Fungal infections can trigger and exacerbate asthma

September 2, 2013

(Medical Xpress)—A common fungal infection can trigger asthma and make it much worse by way of a route not targeted by existing asthma drugs, report researchers at Boston Children's Hospital. Their findings, published online by Nature Medicine on September 1, have implications for some patients with severe asthma who may be chronically exposed to fungi and can become highly sensitized.

The findings from this mouse study explain why existing don't work well in fungal-associated asthma. "As we understand the different pathways to asthma, we can develop better therapies," says senior investigator Dale Umetsu, MD, PhD, of Boston Children's Division of Immunology and also a professor at Harvard Medical School. "Most existing therapies are good for , but they're not effective in many patients, whose asthma may involve non-classical pathways."

When Umetsu and colleagues exposed the mice to the fungus Aspergillus fumigatus, a mold common in the indoor and outdoor environment, they developed airway hyperreactivity, the cardinal feature of asthma, within just a few days. Since allergic responses in mice typically take 10 to 14 days to develop, this finding suggested that the fungus triggers an immediate, .

Traditional asthma-control drugs, such as , act on pathways involving Th2 cells, a type of T cell in the that is important in allergy. However, the new study shows, in mice and in human cell cultures, that Aspergillus directly activates a recently discovered group of T cells, known as natural killer T cells (NKT cells), via a lipid molecule on its surface, asperamide B. In live mice, asperamide B alone was enough to induce airway hyperreactivity.

Umetsu and colleagues first showed in 2006 that NKT cells can trigger asthma in people in the absence of Th2 cells. The cells have been shown to be activated by various bacteria, but this is the first demonstration of their activation by a fungus.

Although Aspergillus and NKT cells initiate asthma through non-allergic means, patients can become sensitized to the fungus and develop chronic allergic reactions that make their respiratory disease more severe. Previous studies indicate that 28 percent of patients with asthma and 45 percent of patients with severe asthma become sensitized to Aspergillus.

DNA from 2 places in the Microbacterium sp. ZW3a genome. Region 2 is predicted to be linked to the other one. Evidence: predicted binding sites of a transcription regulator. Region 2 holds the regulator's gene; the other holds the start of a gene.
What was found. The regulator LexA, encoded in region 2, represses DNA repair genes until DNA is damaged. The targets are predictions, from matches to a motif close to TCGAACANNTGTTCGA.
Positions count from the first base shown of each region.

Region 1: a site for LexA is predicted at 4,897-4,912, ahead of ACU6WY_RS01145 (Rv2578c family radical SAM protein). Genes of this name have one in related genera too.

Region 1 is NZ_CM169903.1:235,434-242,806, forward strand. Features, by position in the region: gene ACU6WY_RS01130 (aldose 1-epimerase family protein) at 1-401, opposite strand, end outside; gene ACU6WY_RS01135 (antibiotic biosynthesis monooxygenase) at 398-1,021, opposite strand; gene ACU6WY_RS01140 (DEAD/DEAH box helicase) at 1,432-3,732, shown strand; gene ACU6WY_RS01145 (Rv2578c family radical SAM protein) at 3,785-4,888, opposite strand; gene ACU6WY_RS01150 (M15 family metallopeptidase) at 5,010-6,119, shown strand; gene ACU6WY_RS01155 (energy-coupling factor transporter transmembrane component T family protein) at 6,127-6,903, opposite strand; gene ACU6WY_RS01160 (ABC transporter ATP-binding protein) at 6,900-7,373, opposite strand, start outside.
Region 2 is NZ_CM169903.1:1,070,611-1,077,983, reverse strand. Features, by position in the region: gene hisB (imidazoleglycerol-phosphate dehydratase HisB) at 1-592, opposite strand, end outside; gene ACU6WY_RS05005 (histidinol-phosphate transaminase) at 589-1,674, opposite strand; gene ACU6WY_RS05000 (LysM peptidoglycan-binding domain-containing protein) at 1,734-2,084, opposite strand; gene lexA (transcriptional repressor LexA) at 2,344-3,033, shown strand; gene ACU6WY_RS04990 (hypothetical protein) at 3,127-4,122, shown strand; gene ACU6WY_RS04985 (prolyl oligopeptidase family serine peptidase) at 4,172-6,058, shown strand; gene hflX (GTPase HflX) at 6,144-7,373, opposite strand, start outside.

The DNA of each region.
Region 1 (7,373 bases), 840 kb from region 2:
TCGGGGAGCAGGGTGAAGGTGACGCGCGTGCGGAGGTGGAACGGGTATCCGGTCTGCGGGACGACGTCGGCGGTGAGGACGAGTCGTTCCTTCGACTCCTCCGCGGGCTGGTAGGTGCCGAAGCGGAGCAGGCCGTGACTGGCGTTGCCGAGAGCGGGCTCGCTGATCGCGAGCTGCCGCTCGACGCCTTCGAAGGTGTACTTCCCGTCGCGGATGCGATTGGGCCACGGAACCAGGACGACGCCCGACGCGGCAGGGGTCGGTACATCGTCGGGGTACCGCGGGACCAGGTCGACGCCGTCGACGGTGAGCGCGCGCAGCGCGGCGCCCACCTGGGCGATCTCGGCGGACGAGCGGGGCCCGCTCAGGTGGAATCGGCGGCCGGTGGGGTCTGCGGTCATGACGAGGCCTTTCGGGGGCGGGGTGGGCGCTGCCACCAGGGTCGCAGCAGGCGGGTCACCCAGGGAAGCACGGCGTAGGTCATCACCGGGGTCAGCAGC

Umetsu's investigations support the growing idea that asthma is a collection of different disease processes that all cause airways to become twitchy and constricted. In 2011, for example, his lab showed that influenza infection—which often requires asthmatic children to be hospitalized—exacerbates asthma by activating not Th2 cells or NKT cells, but yet another group of immune cells called natural helper cells or innate lymphoid cells.

"We need to understand the specific asthma pathways present in each individual with asthma and when they are triggered, so we can give the right treatment at the right time," Umetsu says.

Some academic research groups are using antifungal agents in asthma, with some success, Umetsu notes. In the future, he would like to target NKT cells in patients with severe asthma if a successful targeting method could be found.

Explore further: New therapeutic targets for virally-induced asthma attacks suggested

More information: dx.doi.org/10.1038/nm.3321

Related Stories

Discovery of asthma cause could help treat sufferers

October 5, 2011

(Medical Xpress) -- Scientists at the University of Bath have found a new cause of severe asthma that could help develop a treatment and potentially prevent the 1100 asthma deaths each year in the UK.

Children with allergy, asthma may be at higher risk for ADHD

August 13, 2013

The number of children being diagnosed with attention-deficit disorder (ADHD), allergy and asthma is increasing in the United States. And according to a new study, there might be a link between the growth of these three conditions.

The pathway to asthma winds through toll-like receptor 4

August 15, 2013

In a report that appears online in the journal Science, Dr. David Corry of Baylor College of Medicine and colleagues describe a molecule called toll-like receptor 4 that plays a key role in prompting the innate or immediate ...

Recommended for you

Cellphone data can track infectious diseases

August 20, 2015

Tracking mobile phone data is often associated with privacy issues, but these vast datasets could be the key to understanding how infectious diseases are spread seasonally, according to a study published in the Proceedings ...

0 comments

Please sign in to add a comment. Registration is free, and takes less than a minute. Read more

Click here to reset your password.
Sign in to get notified via email when new comments are made.